Nobody likes to lose, but sometimes our perceived failures can also be catalysts for profound reinvention.
A couple years ago, I was in a rough patch; physically, mentally, and emotionally
I’d been living some fantasy whereby not making time to take care of my health, I had more available time to help with the baby. The lies I told myself to justify my laziness and disengagement now seem insane. I had quit exercising, was eating a garbage diet, drank too much and thought everyone else was the problem.
The day I looked in the mirror with eyes that saw the truth was a turning point.
I had become the person I swore I never would be and seeing the Ghost of My Christmas Future in that mirror was a chilling moment I’ll never forget. It made me furious. How did it come to this?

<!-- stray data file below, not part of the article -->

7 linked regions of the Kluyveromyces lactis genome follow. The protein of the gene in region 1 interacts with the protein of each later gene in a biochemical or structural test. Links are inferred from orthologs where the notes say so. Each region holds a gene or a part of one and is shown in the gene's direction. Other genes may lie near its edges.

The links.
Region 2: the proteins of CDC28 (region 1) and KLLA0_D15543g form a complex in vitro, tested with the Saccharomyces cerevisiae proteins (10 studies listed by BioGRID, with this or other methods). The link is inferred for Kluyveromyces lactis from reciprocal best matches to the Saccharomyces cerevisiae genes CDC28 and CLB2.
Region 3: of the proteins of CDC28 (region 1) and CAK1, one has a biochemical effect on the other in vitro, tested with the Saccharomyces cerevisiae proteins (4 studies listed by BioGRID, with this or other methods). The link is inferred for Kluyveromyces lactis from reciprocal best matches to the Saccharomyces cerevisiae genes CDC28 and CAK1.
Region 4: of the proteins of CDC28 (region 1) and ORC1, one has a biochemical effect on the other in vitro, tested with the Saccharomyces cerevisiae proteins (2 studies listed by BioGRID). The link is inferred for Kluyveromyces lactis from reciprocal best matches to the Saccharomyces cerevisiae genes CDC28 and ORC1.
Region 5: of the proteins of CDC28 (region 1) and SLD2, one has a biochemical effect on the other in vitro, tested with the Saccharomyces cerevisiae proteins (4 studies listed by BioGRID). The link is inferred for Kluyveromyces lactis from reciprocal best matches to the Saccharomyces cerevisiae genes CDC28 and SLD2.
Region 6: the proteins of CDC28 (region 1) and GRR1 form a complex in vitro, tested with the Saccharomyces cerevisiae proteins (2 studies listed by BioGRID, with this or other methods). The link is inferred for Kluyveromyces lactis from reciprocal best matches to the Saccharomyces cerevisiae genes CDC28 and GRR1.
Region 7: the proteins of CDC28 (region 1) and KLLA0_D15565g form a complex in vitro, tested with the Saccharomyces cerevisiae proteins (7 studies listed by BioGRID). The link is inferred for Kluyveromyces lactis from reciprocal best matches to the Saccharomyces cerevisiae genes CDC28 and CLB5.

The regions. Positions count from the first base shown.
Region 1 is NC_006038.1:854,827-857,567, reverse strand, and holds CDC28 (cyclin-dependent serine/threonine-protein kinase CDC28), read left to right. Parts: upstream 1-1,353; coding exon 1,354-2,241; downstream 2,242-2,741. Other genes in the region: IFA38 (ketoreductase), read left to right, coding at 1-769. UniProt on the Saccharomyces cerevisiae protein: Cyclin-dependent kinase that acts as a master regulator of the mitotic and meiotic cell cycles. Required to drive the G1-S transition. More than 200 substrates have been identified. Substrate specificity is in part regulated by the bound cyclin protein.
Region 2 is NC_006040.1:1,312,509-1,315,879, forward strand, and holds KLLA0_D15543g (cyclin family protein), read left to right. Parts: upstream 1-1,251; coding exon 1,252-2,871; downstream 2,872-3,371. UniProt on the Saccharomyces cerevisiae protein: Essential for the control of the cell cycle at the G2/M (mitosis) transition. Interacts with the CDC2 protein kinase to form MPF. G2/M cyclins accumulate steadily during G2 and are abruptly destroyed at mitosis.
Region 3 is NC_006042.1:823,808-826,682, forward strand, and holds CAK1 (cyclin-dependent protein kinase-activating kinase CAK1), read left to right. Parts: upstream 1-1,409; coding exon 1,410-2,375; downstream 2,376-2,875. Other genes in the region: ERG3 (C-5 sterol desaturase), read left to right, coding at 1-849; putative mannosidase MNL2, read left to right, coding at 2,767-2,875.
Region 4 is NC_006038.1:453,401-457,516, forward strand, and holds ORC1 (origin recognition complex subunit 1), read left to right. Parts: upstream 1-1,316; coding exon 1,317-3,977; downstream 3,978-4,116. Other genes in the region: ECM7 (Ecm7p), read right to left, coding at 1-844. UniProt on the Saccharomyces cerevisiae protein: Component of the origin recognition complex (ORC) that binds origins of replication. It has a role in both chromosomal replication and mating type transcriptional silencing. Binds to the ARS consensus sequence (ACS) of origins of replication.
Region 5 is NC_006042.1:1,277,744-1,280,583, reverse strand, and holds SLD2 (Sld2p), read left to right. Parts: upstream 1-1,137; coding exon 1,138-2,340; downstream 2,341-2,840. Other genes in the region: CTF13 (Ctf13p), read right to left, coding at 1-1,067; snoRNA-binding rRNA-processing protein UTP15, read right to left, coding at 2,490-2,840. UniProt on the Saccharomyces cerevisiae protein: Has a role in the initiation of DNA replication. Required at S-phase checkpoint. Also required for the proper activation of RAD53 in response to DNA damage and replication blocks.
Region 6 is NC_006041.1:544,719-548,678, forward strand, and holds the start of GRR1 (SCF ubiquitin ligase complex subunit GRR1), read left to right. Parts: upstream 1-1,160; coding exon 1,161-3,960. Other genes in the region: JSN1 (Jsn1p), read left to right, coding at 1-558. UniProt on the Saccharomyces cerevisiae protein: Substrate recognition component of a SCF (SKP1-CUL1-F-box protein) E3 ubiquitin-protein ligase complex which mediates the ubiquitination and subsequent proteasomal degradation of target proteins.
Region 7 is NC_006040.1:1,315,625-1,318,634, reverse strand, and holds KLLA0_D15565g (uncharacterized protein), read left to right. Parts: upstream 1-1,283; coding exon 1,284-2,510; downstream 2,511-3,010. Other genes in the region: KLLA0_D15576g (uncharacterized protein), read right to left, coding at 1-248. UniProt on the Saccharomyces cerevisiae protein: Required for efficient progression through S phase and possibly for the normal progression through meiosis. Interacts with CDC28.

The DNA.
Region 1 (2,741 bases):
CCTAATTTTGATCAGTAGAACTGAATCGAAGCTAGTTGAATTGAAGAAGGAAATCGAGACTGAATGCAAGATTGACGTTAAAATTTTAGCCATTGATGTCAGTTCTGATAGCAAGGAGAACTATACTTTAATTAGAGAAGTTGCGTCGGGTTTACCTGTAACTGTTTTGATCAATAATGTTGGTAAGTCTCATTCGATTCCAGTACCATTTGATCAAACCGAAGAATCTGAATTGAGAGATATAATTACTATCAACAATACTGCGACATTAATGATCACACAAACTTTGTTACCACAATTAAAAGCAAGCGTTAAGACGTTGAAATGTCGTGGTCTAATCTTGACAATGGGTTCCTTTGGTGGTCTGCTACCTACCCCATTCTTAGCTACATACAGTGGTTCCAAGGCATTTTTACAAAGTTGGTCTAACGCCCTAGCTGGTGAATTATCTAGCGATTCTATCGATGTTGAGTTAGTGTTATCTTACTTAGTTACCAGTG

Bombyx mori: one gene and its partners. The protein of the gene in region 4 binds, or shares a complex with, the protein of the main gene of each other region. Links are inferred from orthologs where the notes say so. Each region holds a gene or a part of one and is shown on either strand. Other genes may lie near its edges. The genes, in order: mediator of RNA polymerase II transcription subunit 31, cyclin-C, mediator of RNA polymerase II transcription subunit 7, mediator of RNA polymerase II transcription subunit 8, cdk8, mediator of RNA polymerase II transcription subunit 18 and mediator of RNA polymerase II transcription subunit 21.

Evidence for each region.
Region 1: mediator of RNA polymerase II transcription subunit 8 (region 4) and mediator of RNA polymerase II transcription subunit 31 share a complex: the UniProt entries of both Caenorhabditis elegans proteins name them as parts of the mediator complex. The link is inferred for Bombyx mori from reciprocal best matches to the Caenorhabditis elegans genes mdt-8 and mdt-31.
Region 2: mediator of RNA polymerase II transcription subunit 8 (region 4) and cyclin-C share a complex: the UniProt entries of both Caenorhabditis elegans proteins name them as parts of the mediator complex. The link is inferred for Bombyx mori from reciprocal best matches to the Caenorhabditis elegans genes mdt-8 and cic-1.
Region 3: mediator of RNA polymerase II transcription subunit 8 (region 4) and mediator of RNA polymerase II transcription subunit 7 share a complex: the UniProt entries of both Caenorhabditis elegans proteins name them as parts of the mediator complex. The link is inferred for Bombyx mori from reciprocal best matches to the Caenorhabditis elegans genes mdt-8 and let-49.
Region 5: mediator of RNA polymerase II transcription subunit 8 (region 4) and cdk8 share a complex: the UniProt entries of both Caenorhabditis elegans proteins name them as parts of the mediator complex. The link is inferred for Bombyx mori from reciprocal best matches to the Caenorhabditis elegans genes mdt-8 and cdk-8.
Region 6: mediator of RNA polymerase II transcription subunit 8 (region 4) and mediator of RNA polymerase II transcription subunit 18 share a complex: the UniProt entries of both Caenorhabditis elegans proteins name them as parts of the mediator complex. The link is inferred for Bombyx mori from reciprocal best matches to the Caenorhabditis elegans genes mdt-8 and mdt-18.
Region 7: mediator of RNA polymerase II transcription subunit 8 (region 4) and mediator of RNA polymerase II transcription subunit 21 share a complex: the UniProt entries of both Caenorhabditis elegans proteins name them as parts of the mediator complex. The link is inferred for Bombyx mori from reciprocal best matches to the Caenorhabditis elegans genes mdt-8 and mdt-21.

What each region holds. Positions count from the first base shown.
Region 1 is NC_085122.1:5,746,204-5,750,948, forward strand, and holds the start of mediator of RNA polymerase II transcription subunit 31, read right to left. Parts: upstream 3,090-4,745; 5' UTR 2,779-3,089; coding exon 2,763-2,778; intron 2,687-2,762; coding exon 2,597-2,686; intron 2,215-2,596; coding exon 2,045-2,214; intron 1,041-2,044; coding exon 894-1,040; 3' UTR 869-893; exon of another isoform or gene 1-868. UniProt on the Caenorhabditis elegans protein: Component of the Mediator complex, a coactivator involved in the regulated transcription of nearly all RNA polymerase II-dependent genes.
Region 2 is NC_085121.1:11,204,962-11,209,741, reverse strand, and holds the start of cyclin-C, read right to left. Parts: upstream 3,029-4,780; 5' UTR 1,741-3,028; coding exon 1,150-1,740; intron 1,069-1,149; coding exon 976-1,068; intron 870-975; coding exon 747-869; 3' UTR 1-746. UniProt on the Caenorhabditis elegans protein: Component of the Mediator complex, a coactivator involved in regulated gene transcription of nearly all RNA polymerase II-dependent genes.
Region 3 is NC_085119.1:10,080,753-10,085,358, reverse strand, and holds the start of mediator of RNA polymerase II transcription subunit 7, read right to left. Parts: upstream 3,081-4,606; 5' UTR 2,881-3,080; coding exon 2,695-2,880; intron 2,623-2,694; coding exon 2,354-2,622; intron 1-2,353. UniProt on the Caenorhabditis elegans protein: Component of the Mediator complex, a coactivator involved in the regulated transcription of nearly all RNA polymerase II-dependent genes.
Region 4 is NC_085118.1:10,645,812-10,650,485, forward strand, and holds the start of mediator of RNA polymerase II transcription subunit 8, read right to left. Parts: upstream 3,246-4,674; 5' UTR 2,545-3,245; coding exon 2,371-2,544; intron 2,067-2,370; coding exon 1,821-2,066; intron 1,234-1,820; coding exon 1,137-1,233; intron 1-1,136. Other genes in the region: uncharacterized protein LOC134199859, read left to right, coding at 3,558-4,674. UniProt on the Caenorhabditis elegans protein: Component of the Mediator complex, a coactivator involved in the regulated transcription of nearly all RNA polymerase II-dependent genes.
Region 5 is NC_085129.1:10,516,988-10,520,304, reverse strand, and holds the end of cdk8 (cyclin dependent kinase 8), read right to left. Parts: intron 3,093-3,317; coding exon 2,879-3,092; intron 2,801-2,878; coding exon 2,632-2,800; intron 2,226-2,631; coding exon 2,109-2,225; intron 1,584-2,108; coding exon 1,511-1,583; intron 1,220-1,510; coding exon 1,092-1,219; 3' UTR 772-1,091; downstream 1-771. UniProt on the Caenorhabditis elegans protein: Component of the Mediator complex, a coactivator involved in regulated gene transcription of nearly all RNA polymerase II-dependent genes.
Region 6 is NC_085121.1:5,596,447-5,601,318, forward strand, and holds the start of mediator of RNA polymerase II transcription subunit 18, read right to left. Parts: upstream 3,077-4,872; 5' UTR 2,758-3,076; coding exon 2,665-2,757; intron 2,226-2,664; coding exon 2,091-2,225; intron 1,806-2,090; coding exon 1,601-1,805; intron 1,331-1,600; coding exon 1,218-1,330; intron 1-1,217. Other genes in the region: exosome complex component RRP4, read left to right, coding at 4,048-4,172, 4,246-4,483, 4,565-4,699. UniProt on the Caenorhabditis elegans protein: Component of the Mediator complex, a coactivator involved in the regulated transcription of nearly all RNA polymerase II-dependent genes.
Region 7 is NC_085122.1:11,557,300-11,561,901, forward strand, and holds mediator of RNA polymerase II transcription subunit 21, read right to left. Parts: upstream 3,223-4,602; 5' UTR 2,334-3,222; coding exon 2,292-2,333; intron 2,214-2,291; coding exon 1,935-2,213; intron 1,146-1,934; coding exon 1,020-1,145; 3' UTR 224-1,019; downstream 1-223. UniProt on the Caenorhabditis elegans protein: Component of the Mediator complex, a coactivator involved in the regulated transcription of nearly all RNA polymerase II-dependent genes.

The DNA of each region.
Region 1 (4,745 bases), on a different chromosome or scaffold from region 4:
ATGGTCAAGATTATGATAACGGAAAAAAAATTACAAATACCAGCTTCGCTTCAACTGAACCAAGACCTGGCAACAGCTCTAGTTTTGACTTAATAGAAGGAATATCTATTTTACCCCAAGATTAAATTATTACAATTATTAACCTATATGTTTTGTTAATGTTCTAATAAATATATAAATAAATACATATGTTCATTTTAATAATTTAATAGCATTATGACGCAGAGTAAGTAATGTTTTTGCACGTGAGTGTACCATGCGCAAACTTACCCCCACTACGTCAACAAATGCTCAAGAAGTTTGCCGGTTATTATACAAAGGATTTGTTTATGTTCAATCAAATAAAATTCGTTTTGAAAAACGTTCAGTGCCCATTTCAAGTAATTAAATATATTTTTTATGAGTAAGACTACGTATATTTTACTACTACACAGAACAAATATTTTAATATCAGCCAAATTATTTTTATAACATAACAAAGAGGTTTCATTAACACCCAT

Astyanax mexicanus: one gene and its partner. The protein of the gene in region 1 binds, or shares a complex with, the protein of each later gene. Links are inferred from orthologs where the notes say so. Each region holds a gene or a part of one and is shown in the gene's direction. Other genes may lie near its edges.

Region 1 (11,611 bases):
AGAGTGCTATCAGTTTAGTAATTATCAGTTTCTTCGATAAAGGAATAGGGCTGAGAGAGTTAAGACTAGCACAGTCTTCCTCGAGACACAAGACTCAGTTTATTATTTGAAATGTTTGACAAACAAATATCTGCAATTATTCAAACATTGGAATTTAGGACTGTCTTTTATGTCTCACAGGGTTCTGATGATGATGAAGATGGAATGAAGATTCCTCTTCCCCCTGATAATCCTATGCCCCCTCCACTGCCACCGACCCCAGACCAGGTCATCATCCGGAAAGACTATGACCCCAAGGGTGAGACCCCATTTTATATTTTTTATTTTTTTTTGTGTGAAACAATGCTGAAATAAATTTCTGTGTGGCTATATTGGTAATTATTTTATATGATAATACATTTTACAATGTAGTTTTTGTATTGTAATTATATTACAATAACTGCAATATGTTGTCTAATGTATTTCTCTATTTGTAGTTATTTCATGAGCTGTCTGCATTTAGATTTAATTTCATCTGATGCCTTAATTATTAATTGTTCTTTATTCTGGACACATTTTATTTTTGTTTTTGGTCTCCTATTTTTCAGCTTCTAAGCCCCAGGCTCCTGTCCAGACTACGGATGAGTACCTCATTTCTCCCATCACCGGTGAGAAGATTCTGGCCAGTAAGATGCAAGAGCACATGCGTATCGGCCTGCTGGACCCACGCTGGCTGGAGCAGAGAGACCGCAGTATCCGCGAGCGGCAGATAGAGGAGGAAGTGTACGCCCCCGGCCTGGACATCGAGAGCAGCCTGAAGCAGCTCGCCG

Few things are as liberating as having your worst fear become reality and then realizing not all is lost.
Like Scrooge from “A Christmas Carol” I changed that day. I started running again. I quit drinking. I signed up for a meal delivery plan. And most importantly, I forgave myself for my profligacy.
Needless to say, things got better quickly.
As I got healthy again, I started to feel I had a story to tell young fathers the world over. I had gone to the Wilderness and managed to come back after battling the dark side. And so, my relative success getting healthy again led to the second failure that made me the right kind of mad.
Getting rejected from TedX. Some petty bullshit I know, but it bothered me.
On the other hand, it also drove home the simple fact that if you want to get noticed, then you need to do things worth noticing.
Don’t tell the world you’re cool. Show them.